By Anubhav Gupta
Edited by Madhavi Roy, Senior Editor, The Indian Economist
Elizabeth Holmes, the world’s youngest self-made female billionaire, is a woman on a mission. And that mission is to revolutionize health care, and more specifically, blood diagnostics, in a way that has never been attempted before. Her arsenal for implementing this change consists of her company Theranos (the name is a fusion of therapy and diagnostics), the $9 billion behemoth of which she owns more than 50%. Though her habitual style of dress—black turtleneck and black suit—is reminiscent of Steve Jobs, this entrepreneur is unlike anyone Silicon Valley has ever seen before.
Holmes says that two major purposes drive her: to enable people to draw their blood with a cheap, pain-free and efficient prick, and to make this technology available within 5 miles (8 km) of every American (the rest of the world is yet to be conquered).
After high school, Holmes went off to Stanford University to study Chemical Engineering. She was attracted to the work being done by Channing Robertson, the Dean of the engineering school at that time, and by the end of her freshman year, she was already outperforming his doctoral students who were researching under him. She spent the next summer working on testing techniques for the SARS virus in the Genome Institute in Singapore. It was then that the idea of simplifying blood testing struck her. By the time she returned to Stanford, Holmes had developed a way to perform multiple tests at once, using the same drop of blood, and to wirelessly deliver the resulting information to a doctor. She decided to build her own company, and in March, 2004, dropped out and found Theranos. Her first hire was Robertson, who initially acted as an advisor, but later resigned from his position at Stanford to work with her full time. With Robertson’s help, Theranos was able to raise $6 million from VCs within six months. However, Holmes insisted that she retain control of the company and remained the final decision-maker.
Blood analysis is integral to medicine. When your physician wants to check some aspect of your health, such as your cholesterol or glucose level, or look for indications of kidney or liver problems, a blood test is often required. This typically involves a long needle and several blood-filled vials, which are then sent to a lab for analysis.
Holmes believes that blood testing can be done more quickly, conveniently, and inexpensively than the current system and that lives can be saved as a consequence.
Theranos has developed blood tests that can help detect dozens of medical conditions, from high cholesterol to cancer, based on a drop or two of blood drawn with a pinprick from your finger. The tests are almost pain-free and 90% cheaper than the current blood tests.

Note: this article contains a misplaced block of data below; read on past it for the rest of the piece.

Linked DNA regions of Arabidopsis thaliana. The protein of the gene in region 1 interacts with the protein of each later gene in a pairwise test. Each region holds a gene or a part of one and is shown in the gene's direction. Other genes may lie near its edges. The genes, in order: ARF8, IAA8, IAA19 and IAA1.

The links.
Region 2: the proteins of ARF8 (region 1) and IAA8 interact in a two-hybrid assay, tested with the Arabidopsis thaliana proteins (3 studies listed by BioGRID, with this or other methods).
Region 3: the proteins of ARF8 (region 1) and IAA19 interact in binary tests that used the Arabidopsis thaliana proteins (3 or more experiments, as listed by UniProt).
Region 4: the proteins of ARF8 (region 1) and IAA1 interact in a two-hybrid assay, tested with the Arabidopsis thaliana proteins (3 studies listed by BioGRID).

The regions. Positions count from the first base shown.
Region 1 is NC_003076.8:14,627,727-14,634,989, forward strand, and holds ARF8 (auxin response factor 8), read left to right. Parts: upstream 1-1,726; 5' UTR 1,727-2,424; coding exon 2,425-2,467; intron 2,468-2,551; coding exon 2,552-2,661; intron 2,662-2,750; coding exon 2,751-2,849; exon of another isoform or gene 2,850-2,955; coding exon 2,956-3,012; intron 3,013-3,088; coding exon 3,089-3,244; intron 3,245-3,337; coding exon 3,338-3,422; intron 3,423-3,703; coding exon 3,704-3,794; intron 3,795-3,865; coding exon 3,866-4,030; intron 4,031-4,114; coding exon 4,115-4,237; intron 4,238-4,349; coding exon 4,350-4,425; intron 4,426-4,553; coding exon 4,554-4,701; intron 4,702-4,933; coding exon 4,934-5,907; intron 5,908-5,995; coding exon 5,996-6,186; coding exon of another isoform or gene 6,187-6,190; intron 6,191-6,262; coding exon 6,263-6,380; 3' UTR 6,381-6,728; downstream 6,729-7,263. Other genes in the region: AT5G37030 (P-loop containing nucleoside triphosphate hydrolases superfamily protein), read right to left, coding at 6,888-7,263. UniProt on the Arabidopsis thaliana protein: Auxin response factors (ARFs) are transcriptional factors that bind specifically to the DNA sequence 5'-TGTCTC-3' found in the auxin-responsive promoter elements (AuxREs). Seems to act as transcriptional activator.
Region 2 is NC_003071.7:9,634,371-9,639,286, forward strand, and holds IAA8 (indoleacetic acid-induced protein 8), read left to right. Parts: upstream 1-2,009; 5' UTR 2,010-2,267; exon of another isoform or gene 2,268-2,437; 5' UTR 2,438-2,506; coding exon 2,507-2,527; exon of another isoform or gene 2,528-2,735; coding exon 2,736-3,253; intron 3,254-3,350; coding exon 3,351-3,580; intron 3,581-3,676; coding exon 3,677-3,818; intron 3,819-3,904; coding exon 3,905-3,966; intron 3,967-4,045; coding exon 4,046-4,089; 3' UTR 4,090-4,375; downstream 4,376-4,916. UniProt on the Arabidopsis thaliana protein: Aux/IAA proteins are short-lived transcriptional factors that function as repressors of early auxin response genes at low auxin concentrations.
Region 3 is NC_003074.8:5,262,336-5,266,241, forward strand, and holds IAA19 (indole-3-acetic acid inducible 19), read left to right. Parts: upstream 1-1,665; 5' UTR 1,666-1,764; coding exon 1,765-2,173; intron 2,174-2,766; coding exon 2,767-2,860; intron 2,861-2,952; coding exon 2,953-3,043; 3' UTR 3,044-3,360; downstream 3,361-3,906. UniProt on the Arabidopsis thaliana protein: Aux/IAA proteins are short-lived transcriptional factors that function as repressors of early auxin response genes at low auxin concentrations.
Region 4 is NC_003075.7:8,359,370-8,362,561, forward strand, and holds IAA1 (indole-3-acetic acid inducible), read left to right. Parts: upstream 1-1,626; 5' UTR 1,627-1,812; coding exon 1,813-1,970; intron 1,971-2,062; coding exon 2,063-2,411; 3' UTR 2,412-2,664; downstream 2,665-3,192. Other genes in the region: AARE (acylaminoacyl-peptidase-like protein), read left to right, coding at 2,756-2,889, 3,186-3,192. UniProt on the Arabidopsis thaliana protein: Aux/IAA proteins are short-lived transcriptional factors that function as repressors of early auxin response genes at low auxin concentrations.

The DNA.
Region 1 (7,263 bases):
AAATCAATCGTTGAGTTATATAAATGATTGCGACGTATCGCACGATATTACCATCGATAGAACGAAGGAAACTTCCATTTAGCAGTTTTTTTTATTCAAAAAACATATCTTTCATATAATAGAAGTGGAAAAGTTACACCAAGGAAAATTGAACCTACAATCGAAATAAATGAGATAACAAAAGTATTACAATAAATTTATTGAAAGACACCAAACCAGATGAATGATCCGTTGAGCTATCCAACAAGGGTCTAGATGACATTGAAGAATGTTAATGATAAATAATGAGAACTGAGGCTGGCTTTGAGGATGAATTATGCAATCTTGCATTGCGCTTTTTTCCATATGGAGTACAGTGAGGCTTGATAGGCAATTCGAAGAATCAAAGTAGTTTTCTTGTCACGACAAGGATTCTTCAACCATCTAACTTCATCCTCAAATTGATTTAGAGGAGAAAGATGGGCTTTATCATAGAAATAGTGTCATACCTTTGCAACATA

Theranos is working to make its testing available to several hospital systems. It has also opened centres in forty-one Walgreens pharmacies, with plans to open thousands more. If you show the pharmacist your I.D., your insurance card, and a doctor’s note, you can have your blood drawn right there. Holmes eventually aims to have a Theranos blood test available within 5 miles (8 km) of every American with European and world expansion to follow.
The board of her company is stocked with prominent former government officials and businessmen, including George P. Shultz, the former Secretary of State and Secretary of the Treasury; William H. Foege, the former director of the Centers for Disease Control and Prevention (CDC); Bill Frist, a trained cardiac surgeon and former Senate Republican Majority Leader; Henry Kissinger, the former Secretary of State; Sam Nunn, a former Democratic senator and chairman of the Armed Services Committee; William J. Perry, the former Defence Secretary; and Richard Kovacevich, a former C.E.O. and chairman of Wells Fargo.
Theranos has raised more than $400 million from various investors including Larry Ellison, the founder of Oracle, and is valued at $9 billion. Holmes predicts that the $75 billion blood diagnostics industry could grow to more than $200 billion as patients take it upon themselves to get routine blood tests for pregnancies, cholesterol and other issues. She speaks of the continuation of the shift in power from doctors to patients; patients can gain periodic information about their health by getting a simple blood test, like the one offered by Theranos, without having to visit the doctor.
When Holmes went off to Stanford, her parents gave her a copy of Marcus Aurelius’ ‘Meditations’ to convey to her the idea of living a ‘purposeful life’. This is the aim that drives Holmes to focus all her energy and time on building Theranos into a great company. She is reported to avoid social occasions and engagements in favour of working. When questioned along these lines by a journalist, she said, ’I have done something, and we have done something, that has changed people’s lives. I would much rather live a life of purpose than the one in which I might have other things but not that.’
Anubhav Gupta is a first-year student of Economics at St. Stephen’s College, University of Delhi. As a future investment banker, he strives to explore and learn about every nook and cranny of the financial markets. He is an avid reader with a particular interest in philosophical and historical fiction. He devotes the rest of his time to running and globetrotting.